Collections remain one of the hallmark features of the Library module and serve to make Lightroom far more versatile than other programs that simply let you edit your pictures. They work hand-in-hand with the many sorting options as well to give you even greater control over your images.
Have you ever gone through your closet and wished that you could snap your fingers and instantly see all your red shirts, tan pants, or gym shorts that still fit? Better yet, what about immediately seeing only the red shirts you actually like? The Library module allows you to do just that. With the click of a button or press of a keystroke, you can hone and filter your images to see precisely the ones you want, then easily reset everything back the way it was. Pressing the “\” key (while in the Library module), or going to “View > Show Filter Bar” brings up a bar at the top of your screen that allows you to dynamically sort your images based on criteria you specify at will.
The Filter Bar lets you sort by criteria such as whether photos are marked as Picks or Rejects, have a color or star rating, or are associated with specific keywords. Click any of the icons in the Filter Bar to see the results in real-time, and your images will be immediately pared down to reflect the criteria you want.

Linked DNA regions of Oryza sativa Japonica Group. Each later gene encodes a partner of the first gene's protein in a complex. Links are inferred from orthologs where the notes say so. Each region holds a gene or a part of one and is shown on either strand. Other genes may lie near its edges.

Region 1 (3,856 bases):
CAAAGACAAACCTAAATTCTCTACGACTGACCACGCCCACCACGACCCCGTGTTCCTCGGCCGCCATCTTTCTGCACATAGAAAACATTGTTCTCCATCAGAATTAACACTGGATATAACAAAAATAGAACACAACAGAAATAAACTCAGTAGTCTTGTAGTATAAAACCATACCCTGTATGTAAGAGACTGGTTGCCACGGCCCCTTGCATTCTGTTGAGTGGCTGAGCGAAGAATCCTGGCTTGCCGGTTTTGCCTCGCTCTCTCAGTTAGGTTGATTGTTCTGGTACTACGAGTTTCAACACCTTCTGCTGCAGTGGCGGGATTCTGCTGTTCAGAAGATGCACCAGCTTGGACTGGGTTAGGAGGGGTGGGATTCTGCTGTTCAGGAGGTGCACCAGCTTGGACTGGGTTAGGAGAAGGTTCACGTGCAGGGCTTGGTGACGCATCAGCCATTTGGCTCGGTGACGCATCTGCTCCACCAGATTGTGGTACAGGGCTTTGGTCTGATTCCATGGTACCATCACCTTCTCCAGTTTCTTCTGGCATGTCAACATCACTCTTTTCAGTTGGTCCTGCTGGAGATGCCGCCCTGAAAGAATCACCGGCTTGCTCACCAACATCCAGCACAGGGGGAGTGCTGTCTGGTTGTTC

To remove any of the filtering criteria just click the button again and Lightroom turns it off. You can also change the type of filtering by clicking the “Text/Attribute/Metadata” options in the middle of the top of your screen which will give you additional parameters. If you don’t want to constantly turn the Filter Bar on and off there is also a persistent mini Filter Bar at the bottom of your screen with many of the options as the full-featured one. I use these filters constantly to sort through my images and find the ones I need for any given project.